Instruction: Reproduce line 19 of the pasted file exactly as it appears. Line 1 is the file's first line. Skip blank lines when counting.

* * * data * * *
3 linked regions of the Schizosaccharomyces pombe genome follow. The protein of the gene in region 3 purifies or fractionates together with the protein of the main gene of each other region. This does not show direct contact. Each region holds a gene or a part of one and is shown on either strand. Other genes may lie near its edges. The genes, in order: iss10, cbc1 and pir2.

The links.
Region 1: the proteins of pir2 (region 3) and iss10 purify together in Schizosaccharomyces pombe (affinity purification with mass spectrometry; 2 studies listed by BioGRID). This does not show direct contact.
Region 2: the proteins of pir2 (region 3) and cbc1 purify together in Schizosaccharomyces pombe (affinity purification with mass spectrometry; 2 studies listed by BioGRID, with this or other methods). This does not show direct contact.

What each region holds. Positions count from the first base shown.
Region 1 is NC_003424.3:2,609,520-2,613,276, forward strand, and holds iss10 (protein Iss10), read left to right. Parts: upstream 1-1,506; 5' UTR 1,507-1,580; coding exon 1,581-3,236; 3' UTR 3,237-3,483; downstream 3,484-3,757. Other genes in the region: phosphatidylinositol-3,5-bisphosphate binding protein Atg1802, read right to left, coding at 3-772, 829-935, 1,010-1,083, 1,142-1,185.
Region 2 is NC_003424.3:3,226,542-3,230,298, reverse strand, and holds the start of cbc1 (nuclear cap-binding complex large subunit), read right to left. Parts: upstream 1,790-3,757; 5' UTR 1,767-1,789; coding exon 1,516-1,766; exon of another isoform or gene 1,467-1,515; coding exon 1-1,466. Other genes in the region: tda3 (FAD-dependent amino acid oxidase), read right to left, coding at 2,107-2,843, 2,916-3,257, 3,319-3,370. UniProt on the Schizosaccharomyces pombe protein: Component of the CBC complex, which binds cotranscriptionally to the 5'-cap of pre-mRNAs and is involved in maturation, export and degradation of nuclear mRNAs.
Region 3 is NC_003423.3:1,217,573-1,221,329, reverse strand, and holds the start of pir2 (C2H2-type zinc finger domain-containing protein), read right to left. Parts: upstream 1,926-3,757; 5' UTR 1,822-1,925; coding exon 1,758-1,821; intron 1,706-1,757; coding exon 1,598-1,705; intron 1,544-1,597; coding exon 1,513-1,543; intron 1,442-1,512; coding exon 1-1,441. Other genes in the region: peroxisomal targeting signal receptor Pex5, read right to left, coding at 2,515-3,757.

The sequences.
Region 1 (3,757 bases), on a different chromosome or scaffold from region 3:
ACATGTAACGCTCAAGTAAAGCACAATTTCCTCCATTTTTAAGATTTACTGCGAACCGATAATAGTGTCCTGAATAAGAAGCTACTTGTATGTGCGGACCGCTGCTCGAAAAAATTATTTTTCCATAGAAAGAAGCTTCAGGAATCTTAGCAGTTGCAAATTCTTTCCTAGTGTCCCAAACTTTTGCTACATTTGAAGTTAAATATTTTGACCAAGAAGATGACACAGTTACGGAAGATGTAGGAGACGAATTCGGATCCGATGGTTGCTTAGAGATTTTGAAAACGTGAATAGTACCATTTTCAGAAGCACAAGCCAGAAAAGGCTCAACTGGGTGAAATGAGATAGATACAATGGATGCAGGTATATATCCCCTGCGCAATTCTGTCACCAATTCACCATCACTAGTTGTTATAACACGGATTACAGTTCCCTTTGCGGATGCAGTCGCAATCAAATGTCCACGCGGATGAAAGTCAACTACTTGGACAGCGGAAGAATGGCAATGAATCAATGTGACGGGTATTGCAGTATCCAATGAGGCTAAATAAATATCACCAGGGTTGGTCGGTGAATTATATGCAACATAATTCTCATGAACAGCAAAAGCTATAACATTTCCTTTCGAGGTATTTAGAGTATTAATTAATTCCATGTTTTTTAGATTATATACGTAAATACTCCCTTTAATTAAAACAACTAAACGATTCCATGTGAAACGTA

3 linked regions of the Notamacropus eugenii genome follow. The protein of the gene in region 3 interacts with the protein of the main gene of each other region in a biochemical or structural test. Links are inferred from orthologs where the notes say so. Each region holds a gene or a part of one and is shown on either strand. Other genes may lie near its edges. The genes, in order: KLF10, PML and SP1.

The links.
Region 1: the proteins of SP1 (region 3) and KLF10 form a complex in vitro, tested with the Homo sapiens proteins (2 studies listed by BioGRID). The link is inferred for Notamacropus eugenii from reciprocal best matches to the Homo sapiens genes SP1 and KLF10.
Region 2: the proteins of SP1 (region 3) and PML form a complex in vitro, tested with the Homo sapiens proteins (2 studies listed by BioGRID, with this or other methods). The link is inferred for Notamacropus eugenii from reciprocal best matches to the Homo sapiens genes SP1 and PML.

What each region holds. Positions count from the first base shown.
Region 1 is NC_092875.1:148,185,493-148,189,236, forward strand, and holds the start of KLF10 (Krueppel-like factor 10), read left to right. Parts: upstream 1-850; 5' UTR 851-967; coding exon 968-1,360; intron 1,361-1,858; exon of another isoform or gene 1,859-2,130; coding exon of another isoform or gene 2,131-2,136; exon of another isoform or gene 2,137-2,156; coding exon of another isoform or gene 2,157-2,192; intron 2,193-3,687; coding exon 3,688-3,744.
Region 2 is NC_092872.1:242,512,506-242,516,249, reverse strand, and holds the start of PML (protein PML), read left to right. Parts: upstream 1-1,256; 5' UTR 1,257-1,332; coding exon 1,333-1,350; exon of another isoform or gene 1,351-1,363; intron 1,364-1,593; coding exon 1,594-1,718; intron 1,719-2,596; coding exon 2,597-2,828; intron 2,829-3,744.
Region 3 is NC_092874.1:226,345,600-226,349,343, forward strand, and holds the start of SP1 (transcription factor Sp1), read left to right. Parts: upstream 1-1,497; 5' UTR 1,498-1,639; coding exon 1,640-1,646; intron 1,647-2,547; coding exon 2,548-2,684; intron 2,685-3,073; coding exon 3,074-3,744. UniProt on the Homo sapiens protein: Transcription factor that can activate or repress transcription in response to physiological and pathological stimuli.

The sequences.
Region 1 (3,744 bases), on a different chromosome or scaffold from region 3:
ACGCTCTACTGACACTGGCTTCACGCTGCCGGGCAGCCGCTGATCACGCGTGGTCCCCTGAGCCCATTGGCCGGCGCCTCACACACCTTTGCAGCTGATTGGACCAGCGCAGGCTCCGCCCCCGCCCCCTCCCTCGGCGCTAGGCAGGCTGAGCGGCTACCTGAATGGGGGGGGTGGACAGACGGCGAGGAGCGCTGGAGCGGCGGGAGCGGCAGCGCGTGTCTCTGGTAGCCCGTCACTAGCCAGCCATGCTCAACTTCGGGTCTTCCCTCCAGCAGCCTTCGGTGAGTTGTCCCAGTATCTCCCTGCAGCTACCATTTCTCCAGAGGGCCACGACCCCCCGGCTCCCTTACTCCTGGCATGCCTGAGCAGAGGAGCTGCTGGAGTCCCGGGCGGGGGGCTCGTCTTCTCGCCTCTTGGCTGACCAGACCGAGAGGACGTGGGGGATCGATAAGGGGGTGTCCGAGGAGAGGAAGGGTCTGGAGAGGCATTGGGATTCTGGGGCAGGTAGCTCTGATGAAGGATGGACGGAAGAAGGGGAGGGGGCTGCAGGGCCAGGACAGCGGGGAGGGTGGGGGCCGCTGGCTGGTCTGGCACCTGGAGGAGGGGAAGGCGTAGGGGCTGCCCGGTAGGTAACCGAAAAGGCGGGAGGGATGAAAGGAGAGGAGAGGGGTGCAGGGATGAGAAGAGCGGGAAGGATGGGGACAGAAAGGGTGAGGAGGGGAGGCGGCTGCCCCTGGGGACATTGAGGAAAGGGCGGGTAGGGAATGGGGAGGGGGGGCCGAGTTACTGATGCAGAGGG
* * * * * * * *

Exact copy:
Region 3 is NC_092874.1:226,345,600-226,349,343, forward strand, and holds the start of SP1 (transcription factor Sp1), read left to right. Parts: upstream 1-1,497; 5' UTR 1,498-1,639; coding exon 1,640-1,646; intron 1,647-2,547; coding exon 2,548-2,684; intron 2,685-3,073; coding exon 3,074-3,744. UniProt on the Homo sapiens protein: Transcription factor that can activate or repress transcription in response to physiological and pathological stimuli.